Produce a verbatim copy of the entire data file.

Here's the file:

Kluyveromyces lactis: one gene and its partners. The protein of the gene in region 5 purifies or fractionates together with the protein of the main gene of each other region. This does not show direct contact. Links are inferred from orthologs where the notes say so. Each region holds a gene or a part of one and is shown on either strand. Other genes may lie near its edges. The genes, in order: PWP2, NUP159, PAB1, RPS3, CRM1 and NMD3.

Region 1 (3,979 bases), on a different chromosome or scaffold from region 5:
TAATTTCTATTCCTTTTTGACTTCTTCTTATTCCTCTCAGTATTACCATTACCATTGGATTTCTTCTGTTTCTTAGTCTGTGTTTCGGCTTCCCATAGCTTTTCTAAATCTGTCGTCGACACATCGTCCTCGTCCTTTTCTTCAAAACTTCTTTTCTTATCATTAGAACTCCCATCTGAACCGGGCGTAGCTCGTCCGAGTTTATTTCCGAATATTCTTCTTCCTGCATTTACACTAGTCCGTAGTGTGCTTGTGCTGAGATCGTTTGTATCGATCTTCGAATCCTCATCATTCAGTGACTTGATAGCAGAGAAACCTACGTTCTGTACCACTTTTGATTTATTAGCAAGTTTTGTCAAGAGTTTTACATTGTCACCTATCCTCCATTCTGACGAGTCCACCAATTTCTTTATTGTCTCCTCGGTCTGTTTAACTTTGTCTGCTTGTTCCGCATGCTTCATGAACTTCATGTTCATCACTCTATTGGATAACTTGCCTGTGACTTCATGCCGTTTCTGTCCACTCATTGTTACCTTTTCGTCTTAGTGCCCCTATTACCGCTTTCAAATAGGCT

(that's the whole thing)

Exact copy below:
Kluyveromyces lactis: one gene and its partners. The protein of the gene in region 5 purifies or fractionates together with the protein of the main gene of each other region. This does not show direct contact. Links are inferred from orthologs where the notes say so. Each region holds a gene or a part of one and is shown on either strand. Other genes may lie near its edges. The genes, in order: PWP2, NUP159, PAB1, RPS3, CRM1 and NMD3.

Region 1 (3,979 bases), on a different chromosome or scaffold from region 5:
TAATTTCTATTCCTTTTTGACTTCTTCTTATTCCTCTCAGTATTACCATTACCATTGGATTTCTTCTGTTTCTTAGTCTGTGTTTCGGCTTCCCATAGCTTTTCTAAATCTGTCGTCGACACATCGTCCTCGTCCTTTTCTTCAAAACTTCTTTTCTTATCATTAGAACTCCCATCTGAACCGGGCGTAGCTCGTCCGAGTTTATTTCCGAATATTCTTCTTCCTGCATTTACACTAGTCCGTAGTGTGCTTGTGCTGAGATCGTTTGTATCGATCTTCGAATCCTCATCATTCAGTGACTTGATAGCAGAGAAACCTACGTTCTGTACCACTTTTGATTTATTAGCAAGTTTTGTCAAGAGTTTTACATTGTCACCTATCCTCCATTCTGACGAGTCCACCAATTTCTTTATTGTCTCCTCGGTCTGTTTAACTTTGTCTGCTTGTTCCGCATGCTTCATGAACTTCATGTTCATCACTCTATTGGATAACTTGCCTGTGACTTCATGCCGTTTCTGTCCACTCATTGTTACCTTTTCGTCTTAGTGCCCCTATTACCGCTTTCAAATAGGCT